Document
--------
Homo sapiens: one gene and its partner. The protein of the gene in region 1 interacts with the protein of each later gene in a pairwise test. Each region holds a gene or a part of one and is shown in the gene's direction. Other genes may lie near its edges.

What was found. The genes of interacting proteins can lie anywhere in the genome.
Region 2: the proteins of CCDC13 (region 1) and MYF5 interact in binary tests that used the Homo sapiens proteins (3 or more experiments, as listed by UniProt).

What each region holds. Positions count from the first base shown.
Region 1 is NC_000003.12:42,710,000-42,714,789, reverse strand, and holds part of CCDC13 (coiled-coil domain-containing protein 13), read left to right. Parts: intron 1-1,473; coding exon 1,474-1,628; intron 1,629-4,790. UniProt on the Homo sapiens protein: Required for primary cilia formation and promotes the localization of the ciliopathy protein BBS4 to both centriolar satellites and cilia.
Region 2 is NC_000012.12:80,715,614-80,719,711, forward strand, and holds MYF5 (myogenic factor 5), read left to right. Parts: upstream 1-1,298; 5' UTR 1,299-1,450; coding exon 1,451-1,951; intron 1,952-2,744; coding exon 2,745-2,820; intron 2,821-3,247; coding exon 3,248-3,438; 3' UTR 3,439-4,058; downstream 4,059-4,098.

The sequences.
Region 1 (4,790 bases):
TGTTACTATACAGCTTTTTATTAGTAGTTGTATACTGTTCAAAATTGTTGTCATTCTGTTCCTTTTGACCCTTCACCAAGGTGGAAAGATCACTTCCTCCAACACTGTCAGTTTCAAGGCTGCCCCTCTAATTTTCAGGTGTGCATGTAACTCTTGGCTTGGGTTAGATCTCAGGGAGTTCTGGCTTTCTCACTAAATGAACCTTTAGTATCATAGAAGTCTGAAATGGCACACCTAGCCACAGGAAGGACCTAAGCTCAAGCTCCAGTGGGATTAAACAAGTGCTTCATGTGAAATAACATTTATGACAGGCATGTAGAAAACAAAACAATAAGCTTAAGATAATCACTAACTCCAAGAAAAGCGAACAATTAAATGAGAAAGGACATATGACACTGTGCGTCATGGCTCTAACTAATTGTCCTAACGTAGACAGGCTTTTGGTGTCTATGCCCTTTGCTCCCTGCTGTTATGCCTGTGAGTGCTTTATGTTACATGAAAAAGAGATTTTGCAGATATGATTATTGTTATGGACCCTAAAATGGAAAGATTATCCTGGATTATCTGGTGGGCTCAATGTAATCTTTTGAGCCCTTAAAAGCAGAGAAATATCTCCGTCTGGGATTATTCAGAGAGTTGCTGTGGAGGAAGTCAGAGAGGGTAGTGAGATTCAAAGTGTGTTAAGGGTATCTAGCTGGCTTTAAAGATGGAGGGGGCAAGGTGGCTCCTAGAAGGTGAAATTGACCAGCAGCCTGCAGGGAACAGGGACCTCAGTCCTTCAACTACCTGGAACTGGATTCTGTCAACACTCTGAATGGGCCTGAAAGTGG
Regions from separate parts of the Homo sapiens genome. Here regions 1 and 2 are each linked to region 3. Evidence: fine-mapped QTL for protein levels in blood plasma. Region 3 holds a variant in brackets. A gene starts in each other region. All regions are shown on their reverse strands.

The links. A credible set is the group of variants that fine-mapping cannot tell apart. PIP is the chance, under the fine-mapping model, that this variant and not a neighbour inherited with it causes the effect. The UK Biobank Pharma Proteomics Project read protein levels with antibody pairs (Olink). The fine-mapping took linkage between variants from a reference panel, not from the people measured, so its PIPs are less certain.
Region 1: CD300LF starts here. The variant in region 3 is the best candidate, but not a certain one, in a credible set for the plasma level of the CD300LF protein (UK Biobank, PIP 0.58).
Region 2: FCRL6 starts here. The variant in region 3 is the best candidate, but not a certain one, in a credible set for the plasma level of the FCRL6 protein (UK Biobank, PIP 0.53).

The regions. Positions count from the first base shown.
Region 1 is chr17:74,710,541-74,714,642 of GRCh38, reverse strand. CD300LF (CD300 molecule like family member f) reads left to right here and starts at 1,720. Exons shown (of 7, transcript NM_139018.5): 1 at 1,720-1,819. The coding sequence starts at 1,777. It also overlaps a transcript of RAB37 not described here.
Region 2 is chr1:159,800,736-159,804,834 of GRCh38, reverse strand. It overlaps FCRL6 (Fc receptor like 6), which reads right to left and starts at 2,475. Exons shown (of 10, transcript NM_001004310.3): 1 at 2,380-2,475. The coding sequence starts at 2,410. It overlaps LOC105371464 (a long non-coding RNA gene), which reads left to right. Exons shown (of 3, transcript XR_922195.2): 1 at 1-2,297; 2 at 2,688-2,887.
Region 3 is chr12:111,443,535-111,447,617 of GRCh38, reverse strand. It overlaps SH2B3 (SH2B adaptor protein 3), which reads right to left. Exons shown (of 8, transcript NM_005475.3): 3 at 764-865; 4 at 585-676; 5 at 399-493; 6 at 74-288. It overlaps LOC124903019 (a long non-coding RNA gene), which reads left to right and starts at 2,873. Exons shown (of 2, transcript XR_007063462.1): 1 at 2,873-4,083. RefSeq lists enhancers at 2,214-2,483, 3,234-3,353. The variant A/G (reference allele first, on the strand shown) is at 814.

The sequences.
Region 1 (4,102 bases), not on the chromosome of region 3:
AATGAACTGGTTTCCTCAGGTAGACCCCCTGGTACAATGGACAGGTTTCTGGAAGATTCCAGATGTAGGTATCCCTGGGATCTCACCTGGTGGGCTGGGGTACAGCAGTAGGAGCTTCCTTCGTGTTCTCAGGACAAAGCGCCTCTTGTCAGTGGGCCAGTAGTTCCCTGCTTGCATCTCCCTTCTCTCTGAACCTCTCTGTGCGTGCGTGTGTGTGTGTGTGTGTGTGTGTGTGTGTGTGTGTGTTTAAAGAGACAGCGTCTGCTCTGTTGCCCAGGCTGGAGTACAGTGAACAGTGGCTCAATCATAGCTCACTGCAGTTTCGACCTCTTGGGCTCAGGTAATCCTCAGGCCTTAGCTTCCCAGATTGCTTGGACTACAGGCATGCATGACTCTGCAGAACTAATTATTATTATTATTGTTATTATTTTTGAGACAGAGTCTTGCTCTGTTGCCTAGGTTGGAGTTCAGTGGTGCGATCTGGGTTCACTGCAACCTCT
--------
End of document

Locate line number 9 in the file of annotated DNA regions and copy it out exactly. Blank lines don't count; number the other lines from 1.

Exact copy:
TGTTACTATACAGCTTTTTATTAGTAGTTGTATACTGTTCAAAATTGTTGTCATTCTGTTCCTTTTGACCCTTCACCAAGGTGGAAAGATCACTTCCTCCAACACTGTCAGTTTCAAGGCTGCCCCTCTAATTTTCAGGTGTGCATGTAACTCTTGGCTTGGGTTAGATCTCAGGGAGTTCTGGCTTTCTCACTAAATGAACCTTTAGTATCATAGAAGTCTGAAATGGCACACCTAGCCACAGGAAGGACCTAAGCTCAAGCTCCAGTGGGATTAAACAAGTGCTTCATGTGAAATAACATTTATGACAGGCATGTAGAAAACAAAACAATAAGCTTAAGATAATCACTAACTCCAAGAAAAGCGAACAATTAAATGAGAAAGGACATATGACACTGTGCGTCATGGCTCTAACTAATTGTCCTAACGTAGACAGGCTTTTGGTGTCTATGCCCTTTGCTCCCTGCTGTTATGCCTGTGAGTGCTTTATGTTACATGAAAAAGAGATTTTGCAGATATGATTATTGTTATGGACCCTAAAATGGAAAGATTATCCTGGATTATCTGGTGGGCTCAATGTAATCTTTTGAGCCCTTAAAAGCAGAGAAATATCTCCGTCTGGGATTATTCAGAGAGTTGCTGTGGAGGAAGTCAGAGAGGGTAGTGAGATTCAAAGTGTGTTAAGGGTATCTAGCTGGCTTTAAAGATGGAGGGGGCAAGGTGGCTCCTAGAAGGTGAAATTGACCAGCAGCCTGCAGGGAACAGGGACCTCAGTCCTTCAACTACCTGGAACTGGATTCTGTCAACACTCTGAATGGGCCTGAAAGTGG